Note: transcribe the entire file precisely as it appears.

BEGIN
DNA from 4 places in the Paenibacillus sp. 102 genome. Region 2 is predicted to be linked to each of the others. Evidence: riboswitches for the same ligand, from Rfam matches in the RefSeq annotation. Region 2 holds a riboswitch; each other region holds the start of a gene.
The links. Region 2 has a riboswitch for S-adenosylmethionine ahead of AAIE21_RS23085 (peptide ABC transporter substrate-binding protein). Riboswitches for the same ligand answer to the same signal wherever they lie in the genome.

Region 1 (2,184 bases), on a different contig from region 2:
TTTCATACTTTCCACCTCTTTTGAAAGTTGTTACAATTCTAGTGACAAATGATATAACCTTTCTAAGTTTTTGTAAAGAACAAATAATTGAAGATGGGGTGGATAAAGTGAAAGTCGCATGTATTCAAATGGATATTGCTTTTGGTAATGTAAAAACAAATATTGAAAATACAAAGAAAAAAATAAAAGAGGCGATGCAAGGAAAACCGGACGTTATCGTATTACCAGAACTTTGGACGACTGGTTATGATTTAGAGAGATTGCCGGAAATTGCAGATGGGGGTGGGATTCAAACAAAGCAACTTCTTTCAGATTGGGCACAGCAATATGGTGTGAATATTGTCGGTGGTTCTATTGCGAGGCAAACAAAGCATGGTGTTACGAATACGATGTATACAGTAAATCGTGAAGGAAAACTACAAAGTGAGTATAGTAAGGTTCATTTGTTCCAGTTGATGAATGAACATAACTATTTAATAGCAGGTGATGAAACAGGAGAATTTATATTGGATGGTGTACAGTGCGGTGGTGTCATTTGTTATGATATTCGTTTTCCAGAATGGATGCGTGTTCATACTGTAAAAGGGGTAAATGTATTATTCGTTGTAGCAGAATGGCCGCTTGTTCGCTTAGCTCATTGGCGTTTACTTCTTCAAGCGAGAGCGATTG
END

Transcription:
DNA from 4 places in the Paenibacillus sp. 102 genome. Region 2 is predicted to be linked to each of the others. Evidence: riboswitches for the same ligand, from Rfam matches in the RefSeq annotation. Region 2 holds a riboswitch; each other region holds the start of a gene.
The links. Region 2 has a riboswitch for S-adenosylmethionine ahead of AAIE21_RS23085 (peptide ABC transporter substrate-binding protein). Riboswitches for the same ligand answer to the same signal wherever they lie in the genome.

Region 1 (2,184 bases), on a different contig from region 2:
TTTCATACTTTCCACCTCTTTTGAAAGTTGTTACAATTCTAGTGACAAATGATATAACCTTTCTAAGTTTTTGTAAAGAACAAATAATTGAAGATGGGGTGGATAAAGTGAAAGTCGCATGTATTCAAATGGATATTGCTTTTGGTAATGTAAAAACAAATATTGAAAATACAAAGAAAAAAATAAAAGAGGCGATGCAAGGAAAACCGGACGTTATCGTATTACCAGAACTTTGGACGACTGGTTATGATTTAGAGAGATTGCCGGAAATTGCAGATGGGGGTGGGATTCAAACAAAGCAACTTCTTTCAGATTGGGCACAGCAATATGGTGTGAATATTGTCGGTGGTTCTATTGCGAGGCAAACAAAGCATGGTGTTACGAATACGATGTATACAGTAAATCGTGAAGGAAAACTACAAAGTGAGTATAGTAAGGTTCATTTGTTCCAGTTGATGAATGAACATAACTATTTAATAGCAGGTGATGAAACAGGAGAATTTATATTGGATGGTGTACAGTGCGGTGGTGTCATTTGTTATGATATTCGTTTTCCAGAATGGATGCGTGTTCATACTGTAAAAGGGGTAAATGTATTATTCGTTGTAGCAGAATGGCCGCTTGTTCGCTTAGCTCATTGGCGTTTACTTCTTCAAGCGAGAGCGATTG